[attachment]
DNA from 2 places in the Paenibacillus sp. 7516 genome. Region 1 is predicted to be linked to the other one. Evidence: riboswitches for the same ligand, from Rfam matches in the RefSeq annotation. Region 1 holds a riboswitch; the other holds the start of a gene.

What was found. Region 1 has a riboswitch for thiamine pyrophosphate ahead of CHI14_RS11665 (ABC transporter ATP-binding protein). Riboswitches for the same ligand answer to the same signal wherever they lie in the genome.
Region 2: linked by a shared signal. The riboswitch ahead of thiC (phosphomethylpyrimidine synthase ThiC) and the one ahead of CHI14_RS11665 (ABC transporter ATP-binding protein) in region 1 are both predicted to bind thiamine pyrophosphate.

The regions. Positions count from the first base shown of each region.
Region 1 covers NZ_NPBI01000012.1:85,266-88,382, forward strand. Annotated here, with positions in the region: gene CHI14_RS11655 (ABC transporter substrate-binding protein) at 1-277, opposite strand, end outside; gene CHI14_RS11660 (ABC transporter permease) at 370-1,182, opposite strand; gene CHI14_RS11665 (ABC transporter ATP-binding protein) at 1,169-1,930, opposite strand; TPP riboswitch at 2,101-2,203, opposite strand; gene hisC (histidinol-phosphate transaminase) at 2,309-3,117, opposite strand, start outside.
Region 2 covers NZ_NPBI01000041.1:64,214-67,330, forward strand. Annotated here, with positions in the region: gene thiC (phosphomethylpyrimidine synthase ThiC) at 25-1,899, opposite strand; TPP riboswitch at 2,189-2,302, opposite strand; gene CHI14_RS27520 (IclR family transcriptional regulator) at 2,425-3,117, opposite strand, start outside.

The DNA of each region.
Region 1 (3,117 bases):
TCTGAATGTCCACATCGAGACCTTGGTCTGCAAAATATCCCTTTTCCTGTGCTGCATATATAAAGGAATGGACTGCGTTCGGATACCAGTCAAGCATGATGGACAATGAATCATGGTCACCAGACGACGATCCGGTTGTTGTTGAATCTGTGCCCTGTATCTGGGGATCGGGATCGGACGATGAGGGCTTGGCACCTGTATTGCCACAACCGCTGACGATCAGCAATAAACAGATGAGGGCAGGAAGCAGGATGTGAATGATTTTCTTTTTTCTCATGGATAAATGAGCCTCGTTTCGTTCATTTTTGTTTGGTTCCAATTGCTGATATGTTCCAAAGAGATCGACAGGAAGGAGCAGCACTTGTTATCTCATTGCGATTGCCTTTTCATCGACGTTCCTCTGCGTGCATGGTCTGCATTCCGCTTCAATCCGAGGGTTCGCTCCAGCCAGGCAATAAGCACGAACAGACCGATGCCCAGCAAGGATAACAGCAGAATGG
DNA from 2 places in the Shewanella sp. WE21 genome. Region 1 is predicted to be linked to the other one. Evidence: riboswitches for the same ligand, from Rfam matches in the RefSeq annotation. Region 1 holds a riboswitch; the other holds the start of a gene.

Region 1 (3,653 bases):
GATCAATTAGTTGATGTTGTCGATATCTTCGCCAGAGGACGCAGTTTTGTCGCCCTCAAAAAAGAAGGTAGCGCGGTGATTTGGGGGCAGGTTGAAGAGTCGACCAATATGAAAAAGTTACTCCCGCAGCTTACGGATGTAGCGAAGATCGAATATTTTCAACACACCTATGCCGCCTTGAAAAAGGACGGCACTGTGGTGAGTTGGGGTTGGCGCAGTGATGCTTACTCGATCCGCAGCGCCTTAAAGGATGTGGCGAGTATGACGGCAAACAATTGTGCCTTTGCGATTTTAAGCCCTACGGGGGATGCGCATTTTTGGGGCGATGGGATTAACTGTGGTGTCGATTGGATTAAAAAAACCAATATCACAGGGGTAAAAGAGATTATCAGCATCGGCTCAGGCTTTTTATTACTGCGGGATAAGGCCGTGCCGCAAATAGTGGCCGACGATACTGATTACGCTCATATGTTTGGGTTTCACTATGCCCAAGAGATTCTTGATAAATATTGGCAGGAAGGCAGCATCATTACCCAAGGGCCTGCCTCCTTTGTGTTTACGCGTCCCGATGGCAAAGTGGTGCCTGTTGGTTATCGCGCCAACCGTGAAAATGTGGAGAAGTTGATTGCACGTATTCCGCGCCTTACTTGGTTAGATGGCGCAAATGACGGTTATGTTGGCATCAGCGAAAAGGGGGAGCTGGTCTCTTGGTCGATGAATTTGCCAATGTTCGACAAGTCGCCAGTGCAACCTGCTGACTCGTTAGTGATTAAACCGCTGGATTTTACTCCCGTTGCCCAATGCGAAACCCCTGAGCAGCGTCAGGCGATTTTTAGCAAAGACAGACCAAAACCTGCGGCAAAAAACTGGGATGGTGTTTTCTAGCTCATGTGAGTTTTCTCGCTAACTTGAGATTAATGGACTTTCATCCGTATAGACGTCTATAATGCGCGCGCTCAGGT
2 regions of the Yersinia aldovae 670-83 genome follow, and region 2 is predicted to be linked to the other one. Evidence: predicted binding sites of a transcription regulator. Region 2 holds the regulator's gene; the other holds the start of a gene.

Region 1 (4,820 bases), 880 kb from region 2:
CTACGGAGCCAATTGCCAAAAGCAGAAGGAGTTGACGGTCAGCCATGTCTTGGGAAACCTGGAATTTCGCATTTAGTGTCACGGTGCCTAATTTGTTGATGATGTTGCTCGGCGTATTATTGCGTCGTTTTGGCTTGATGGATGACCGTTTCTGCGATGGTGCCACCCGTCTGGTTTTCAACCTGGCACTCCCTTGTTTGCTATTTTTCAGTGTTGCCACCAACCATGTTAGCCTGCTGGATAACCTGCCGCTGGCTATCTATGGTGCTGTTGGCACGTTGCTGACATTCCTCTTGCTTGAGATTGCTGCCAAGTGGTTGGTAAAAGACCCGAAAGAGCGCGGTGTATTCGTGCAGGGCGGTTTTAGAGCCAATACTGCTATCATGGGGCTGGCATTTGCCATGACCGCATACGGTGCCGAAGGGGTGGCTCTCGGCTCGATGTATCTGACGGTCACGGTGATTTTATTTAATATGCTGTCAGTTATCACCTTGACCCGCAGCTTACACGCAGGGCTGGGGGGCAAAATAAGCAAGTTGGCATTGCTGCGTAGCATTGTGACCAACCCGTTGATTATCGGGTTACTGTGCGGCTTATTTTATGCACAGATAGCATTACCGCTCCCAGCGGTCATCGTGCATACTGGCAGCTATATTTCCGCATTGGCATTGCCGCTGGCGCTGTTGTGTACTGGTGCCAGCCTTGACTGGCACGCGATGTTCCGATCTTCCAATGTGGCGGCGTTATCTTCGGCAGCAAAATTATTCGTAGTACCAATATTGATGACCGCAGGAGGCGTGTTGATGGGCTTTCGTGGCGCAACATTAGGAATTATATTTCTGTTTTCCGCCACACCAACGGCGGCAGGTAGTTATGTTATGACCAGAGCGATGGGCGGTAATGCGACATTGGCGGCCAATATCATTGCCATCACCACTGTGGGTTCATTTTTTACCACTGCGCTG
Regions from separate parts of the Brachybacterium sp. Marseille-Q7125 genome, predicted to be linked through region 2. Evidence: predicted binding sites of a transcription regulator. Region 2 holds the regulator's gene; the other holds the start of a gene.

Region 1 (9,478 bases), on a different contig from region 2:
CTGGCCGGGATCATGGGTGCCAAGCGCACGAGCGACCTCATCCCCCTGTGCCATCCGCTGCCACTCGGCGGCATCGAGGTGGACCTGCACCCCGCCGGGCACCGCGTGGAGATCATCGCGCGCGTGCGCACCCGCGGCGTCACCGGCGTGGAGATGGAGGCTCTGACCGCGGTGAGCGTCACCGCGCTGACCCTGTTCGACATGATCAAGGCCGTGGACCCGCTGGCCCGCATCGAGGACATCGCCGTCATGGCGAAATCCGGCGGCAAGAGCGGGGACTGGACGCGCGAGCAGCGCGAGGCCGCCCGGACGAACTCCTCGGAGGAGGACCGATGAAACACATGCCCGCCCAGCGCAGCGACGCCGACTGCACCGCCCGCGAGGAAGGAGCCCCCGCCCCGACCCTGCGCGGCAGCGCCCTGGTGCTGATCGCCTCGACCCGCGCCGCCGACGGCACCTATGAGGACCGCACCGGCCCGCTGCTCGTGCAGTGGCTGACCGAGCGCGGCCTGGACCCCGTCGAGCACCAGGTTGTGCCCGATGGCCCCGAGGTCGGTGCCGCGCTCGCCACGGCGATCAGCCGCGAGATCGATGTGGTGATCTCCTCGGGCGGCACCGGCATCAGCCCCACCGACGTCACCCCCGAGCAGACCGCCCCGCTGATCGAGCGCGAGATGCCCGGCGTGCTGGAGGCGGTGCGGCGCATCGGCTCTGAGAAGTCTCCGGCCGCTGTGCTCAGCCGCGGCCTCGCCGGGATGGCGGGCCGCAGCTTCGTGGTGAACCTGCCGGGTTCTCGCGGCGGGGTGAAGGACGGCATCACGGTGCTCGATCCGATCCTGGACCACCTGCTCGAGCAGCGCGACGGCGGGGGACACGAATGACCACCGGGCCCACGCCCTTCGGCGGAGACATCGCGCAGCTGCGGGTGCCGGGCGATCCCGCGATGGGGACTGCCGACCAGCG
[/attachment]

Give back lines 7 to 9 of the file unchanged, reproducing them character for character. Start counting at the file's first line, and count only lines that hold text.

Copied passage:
The DNA of each region.
Region 1 (3,117 bases):
TCTGAATGTCCACATCGAGACCTTGGTCTGCAAAATATCCCTTTTCCTGTGCTGCATATATAAAGGAATGGACTGCGTTCGGATACCAGTCAAGCATGATGGACAATGAATCATGGTCACCAGACGACGATCCGGTTGTTGTTGAATCTGTGCCCTGTATCTGGGGATCGGGATCGGACGATGAGGGCTTGGCACCTGTATTGCCACAACCGCTGACGATCAGCAATAAACAGATGAGGGCAGGAAGCAGGATGTGAATGATTTTCTTTTTTCTCATGGATAAATGAGCCTCGTTTCGTTCATTTTTGTTTGGTTCCAATTGCTGATATGTTCCAAAGAGATCGACAGGAAGGAGCAGCACTTGTTATCTCATTGCGATTGCCTTTTCATCGACGTTCCTCTGCGTGCATGGTCTGCATTCCGCTTCAATCCGAGGGTTCGCTCCAGCCAGGCAATAAGCACGAACAGACCGATGCCCAGCAAGGATAACAGCAGAATGG